April 17, 2024

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Rest In Peace Clarence Clemons

When I think of Clarence Clemons and his passing last weekend, I think of how fortunate I was to grow up at the time I did. When I was growing up as a teen in the 80’s in the suburbs of New Jersey we had MTV which, back then, played music videos 24/7. It was the only placewhere a young African American kid could see his music idols of R&B, however, at the same time I was also getting exposed to Rock. So unlike some of my city counter-parts I knew of David Bowie, Billy Joel, Joan Jett and of course Bruce Springsteen. However, watching a Springsteen video wasn’t how I first noticed Clarence Clemons. My first exposure to The Big Man, as his fans knew him, was the video for a song he did with Jackson Browne called “You’re A Friend of Mine”. Here I am watching this video of this big African American man with this overpowering presence playing a sax and laughing while having a good time singing with his friend.


His voice was like thunder. Then I thought “Wait a minute, I’ve seen that guy before!” You see I was a kid raised on R&B so the whole Rock world was new to me so I couldn’t place Clarence Clemons just yet. Then it came to me “Dancing in the Dark! That’s the same sax player!” As a member of The E Street Band, Clarence Clemons stood out like that.

The story on how Clarence hooked up with Bruce Springsteen and became a member of the E Street Band is a thing of legend and is almost told as a myth. It even tells like a story of something great to come. It was a stormy night in New Jersey in 1972. Bruce was playing with his band at a nearby bar and Clemons was urged to go check the band out by a mutual friend. When Clarence opened the door the whole thing flew open due to the storm. This caught the bands attention. Clarence says to Bruce “I want to play with your band”. Bruce responded “Sure, you can do anything you want”. Clarence was a college football player and Bruce was a struggling musician and this would be a start to the E Street Band.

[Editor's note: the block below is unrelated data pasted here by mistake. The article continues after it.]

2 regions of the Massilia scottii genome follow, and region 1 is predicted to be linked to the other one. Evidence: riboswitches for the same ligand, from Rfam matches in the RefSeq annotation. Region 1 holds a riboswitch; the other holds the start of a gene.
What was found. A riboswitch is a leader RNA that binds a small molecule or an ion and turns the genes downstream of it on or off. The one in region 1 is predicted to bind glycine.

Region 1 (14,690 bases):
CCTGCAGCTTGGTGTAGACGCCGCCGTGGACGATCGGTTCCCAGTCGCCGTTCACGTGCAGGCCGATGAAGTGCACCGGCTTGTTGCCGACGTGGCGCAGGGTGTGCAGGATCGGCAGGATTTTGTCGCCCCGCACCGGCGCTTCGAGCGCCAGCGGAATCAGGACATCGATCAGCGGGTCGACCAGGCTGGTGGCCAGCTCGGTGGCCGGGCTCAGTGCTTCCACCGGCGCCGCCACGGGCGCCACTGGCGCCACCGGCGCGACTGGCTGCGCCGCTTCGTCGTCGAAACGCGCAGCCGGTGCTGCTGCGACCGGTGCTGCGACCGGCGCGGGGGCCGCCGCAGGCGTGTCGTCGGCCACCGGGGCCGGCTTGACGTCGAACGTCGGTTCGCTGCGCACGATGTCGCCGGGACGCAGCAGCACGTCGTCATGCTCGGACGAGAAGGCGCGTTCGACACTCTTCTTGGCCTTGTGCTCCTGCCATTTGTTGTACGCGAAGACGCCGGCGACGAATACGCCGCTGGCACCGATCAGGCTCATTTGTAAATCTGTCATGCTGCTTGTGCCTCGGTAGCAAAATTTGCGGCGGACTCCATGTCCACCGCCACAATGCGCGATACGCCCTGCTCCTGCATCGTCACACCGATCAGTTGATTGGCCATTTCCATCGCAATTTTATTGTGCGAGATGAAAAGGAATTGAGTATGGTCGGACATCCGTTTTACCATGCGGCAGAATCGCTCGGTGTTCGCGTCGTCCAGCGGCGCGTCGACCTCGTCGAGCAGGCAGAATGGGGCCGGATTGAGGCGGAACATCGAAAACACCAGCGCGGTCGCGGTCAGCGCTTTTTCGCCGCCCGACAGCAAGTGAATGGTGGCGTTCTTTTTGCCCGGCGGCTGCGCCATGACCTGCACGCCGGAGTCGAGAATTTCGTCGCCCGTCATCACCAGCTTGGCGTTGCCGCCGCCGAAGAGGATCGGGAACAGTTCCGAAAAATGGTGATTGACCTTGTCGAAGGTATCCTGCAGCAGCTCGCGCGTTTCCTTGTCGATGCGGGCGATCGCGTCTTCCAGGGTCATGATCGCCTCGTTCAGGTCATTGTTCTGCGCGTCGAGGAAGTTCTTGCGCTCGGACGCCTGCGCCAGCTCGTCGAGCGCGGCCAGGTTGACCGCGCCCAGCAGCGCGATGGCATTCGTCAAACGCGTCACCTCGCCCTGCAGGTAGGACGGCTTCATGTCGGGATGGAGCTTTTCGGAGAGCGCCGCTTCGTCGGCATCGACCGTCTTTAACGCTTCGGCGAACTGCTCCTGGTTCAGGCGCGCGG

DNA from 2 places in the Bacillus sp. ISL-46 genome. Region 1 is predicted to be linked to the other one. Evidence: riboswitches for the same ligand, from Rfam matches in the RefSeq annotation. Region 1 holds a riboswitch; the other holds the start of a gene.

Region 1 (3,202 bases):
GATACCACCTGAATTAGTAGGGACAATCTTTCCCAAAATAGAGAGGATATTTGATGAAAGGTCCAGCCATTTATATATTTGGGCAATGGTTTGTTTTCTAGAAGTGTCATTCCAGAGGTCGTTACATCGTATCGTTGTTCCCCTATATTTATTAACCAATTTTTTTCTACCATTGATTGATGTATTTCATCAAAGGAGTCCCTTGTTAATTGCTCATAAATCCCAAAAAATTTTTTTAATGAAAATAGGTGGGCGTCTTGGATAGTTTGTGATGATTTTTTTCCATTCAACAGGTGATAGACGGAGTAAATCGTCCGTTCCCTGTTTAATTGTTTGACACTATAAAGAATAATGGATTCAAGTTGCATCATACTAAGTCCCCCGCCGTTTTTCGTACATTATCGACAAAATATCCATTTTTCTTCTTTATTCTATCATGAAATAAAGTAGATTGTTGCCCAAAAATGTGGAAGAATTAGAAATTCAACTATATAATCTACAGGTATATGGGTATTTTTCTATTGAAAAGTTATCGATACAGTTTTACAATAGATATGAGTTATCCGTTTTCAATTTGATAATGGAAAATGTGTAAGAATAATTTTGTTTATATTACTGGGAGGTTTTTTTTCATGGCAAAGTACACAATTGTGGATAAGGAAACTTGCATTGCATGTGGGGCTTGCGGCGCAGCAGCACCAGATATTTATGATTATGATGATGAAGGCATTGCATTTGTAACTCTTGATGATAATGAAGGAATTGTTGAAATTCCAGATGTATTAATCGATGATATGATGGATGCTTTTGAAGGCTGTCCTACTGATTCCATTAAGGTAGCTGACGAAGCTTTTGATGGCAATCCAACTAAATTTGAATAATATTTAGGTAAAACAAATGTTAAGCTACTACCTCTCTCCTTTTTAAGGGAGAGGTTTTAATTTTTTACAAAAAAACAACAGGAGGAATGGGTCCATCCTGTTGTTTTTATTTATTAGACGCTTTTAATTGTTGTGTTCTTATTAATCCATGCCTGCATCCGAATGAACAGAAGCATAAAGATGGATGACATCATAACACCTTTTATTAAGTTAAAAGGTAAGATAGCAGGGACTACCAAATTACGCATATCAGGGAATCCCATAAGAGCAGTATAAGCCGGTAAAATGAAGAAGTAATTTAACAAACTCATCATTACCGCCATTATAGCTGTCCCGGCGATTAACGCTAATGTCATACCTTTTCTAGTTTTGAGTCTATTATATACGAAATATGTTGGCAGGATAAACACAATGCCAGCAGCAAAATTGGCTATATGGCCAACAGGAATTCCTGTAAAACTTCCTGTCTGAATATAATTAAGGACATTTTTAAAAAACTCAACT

Clarence Clemons was born January 11, 1942, the oldest of three children. At the age of nine, Clarence’s father gave him a saxophone and that was pretty much all she wrote. Clarence would go on to play in the high school jazz band and be heavily influenced by King Curtis’ work with the Coasters after receiving and album of their recordings. Clarence was also an exceptional football player, and attended Maryland State College on both a music and football scholarship. He eventually caught the eye of the Cleveland Browns who offered him a trial, however, his plans for an NFL career was halted due to a serious car accident he was in the day before.


Upon hearing of his friends passing, Bruce entered this statement “Clarence lived a wonderful life. He carried within him a love of people that made them love him. He created a wondrous and extended family. He loved the saxophone, loved our fans and gave everything he had every night he stepped on stage. His loss is immeasurable and we are honored and thankful to have known him and had the opportunity to stand beside him for nearly 40 years. He was my great friend, my partner, and with Clarence at my side, my band and I were able to tell a story far deeper than those simply contained in our music. His life, his memory, and his love will live on in that story and in our band.”

Rest in peace, Big Man. Thank you for helping me appreciate music and broadening my horizons.


Kenny Walker Jr.


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